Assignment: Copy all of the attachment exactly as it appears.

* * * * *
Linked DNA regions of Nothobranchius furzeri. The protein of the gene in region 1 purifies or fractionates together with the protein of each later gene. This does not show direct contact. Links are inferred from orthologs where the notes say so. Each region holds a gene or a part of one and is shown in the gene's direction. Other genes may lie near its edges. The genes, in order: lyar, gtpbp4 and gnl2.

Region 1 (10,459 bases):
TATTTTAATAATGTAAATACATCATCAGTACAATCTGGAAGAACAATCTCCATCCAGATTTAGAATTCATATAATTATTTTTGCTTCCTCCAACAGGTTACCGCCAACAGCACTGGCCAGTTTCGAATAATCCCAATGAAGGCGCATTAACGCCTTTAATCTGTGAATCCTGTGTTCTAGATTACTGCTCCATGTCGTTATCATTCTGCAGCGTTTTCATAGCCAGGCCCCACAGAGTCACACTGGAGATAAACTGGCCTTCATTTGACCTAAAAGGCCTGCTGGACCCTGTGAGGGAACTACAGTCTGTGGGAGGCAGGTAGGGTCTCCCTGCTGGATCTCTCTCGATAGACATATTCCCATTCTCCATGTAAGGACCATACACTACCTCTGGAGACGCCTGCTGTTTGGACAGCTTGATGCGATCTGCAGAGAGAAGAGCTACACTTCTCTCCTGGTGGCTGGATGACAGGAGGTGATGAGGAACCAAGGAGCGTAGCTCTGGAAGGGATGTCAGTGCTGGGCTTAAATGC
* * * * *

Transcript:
Linked DNA regions of Nothobranchius furzeri. The protein of the gene in region 1 purifies or fractionates together with the protein of each later gene. This does not show direct contact. Links are inferred from orthologs where the notes say so. Each region holds a gene or a part of one and is shown in the gene's direction. Other genes may lie near its edges. The genes, in order: lyar, gtpbp4 and gnl2.

Region 1 (10,459 bases):
TATTTTAATAATGTAAATACATCATCAGTACAATCTGGAAGAACAATCTCCATCCAGATTTAGAATTCATATAATTATTTTTGCTTCCTCCAACAGGTTACCGCCAACAGCACTGGCCAGTTTCGAATAATCCCAATGAAGGCGCATTAACGCCTTTAATCTGTGAATCCTGTGTTCTAGATTACTGCTCCATGTCGTTATCATTCTGCAGCGTTTTCATAGCCAGGCCCCACAGAGTCACACTGGAGATAAACTGGCCTTCATTTGACCTAAAAGGCCTGCTGGACCCTGTGAGGGAACTACAGTCTGTGGGAGGCAGGTAGGGTCTCCCTGCTGGATCTCTCTCGATAGACATATTCCCATTCTCCATGTAAGGACCATACACTACCTCTGGAGACGCCTGCTGTTTGGACAGCTTGATGCGATCTGCAGAGAGAAGAGCTACACTTCTCTCCTGGTGGCTGGATGACAGGAGGTGATGAGGAACCAAGGAGCGTAGCTCTGGAAGGGATGTCAGTGCTGGGCTTAAATGC